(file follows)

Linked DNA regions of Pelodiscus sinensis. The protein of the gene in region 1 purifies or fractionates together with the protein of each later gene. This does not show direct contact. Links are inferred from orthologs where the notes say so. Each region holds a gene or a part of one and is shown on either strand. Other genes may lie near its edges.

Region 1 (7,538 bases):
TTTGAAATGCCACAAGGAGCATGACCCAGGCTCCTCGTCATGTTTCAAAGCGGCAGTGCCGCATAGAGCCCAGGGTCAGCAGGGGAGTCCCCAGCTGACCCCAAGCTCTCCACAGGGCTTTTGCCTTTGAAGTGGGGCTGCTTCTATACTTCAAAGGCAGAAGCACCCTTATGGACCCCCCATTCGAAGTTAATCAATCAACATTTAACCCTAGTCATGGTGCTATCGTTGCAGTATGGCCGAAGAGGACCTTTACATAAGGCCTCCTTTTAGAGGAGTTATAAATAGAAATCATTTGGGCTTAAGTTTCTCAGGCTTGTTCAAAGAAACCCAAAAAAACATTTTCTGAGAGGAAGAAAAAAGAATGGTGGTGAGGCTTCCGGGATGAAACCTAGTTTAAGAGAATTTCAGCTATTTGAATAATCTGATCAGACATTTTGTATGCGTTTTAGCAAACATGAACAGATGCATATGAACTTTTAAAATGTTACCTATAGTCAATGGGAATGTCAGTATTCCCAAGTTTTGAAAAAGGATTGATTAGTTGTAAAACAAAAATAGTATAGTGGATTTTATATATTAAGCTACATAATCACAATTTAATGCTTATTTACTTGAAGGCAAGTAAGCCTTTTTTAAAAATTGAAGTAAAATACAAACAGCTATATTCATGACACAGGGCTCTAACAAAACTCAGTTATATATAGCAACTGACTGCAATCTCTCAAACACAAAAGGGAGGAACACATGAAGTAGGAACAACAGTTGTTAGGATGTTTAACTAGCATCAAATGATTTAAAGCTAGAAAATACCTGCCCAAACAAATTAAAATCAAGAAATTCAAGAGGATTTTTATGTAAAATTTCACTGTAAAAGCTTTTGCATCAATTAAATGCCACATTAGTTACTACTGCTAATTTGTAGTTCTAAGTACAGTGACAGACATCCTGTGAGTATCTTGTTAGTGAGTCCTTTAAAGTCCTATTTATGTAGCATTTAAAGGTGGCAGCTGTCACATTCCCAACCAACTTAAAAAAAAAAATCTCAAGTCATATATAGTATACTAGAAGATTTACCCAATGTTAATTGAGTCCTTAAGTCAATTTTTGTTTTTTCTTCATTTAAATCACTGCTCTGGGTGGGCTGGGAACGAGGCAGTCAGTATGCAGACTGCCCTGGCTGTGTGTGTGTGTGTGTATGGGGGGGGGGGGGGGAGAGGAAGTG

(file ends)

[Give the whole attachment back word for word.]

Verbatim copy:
Linked DNA regions of Pelodiscus sinensis. The protein of the gene in region 1 purifies or fractionates together with the protein of each later gene. This does not show direct contact. Links are inferred from orthologs where the notes say so. Each region holds a gene or a part of one and is shown on either strand. Other genes may lie near its edges.

Region 1 (7,538 bases):
TTTGAAATGCCACAAGGAGCATGACCCAGGCTCCTCGTCATGTTTCAAAGCGGCAGTGCCGCATAGAGCCCAGGGTCAGCAGGGGAGTCCCCAGCTGACCCCAAGCTCTCCACAGGGCTTTTGCCTTTGAAGTGGGGCTGCTTCTATACTTCAAAGGCAGAAGCACCCTTATGGACCCCCCATTCGAAGTTAATCAATCAACATTTAACCCTAGTCATGGTGCTATCGTTGCAGTATGGCCGAAGAGGACCTTTACATAAGGCCTCCTTTTAGAGGAGTTATAAATAGAAATCATTTGGGCTTAAGTTTCTCAGGCTTGTTCAAAGAAACCCAAAAAAACATTTTCTGAGAGGAAGAAAAAAGAATGGTGGTGAGGCTTCCGGGATGAAACCTAGTTTAAGAGAATTTCAGCTATTTGAATAATCTGATCAGACATTTTGTATGCGTTTTAGCAAACATGAACAGATGCATATGAACTTTTAAAATGTTACCTATAGTCAATGGGAATGTCAGTATTCCCAAGTTTTGAAAAAGGATTGATTAGTTGTAAAACAAAAATAGTATAGTGGATTTTATATATTAAGCTACATAATCACAATTTAATGCTTATTTACTTGAAGGCAAGTAAGCCTTTTTTAAAAATTGAAGTAAAATACAAACAGCTATATTCATGACACAGGGCTCTAACAAAACTCAGTTATATATAGCAACTGACTGCAATCTCTCAAACACAAAAGGGAGGAACACATGAAGTAGGAACAACAGTTGTTAGGATGTTTAACTAGCATCAAATGATTTAAAGCTAGAAAATACCTGCCCAAACAAATTAAAATCAAGAAATTCAAGAGGATTTTTATGTAAAATTTCACTGTAAAAGCTTTTGCATCAATTAAATGCCACATTAGTTACTACTGCTAATTTGTAGTTCTAAGTACAGTGACAGACATCCTGTGAGTATCTTGTTAGTGAGTCCTTTAAAGTCCTATTTATGTAGCATTTAAAGGTGGCAGCTGTCACATTCCCAACCAACTTAAAAAAAAAAATCTCAAGTCATATATAGTATACTAGAAGATTTACCCAATGTTAATTGAGTCCTTAAGTCAATTTTTGTTTTTTCTTCATTTAAATCACTGCTCTGGGTGGGCTGGGAACGAGGCAGTCAGTATGCAGACTGCCCTGGCTGTGTGTGTGTGTGTGTATGGGGGGGGGGGGGGGAGAGGAAGTG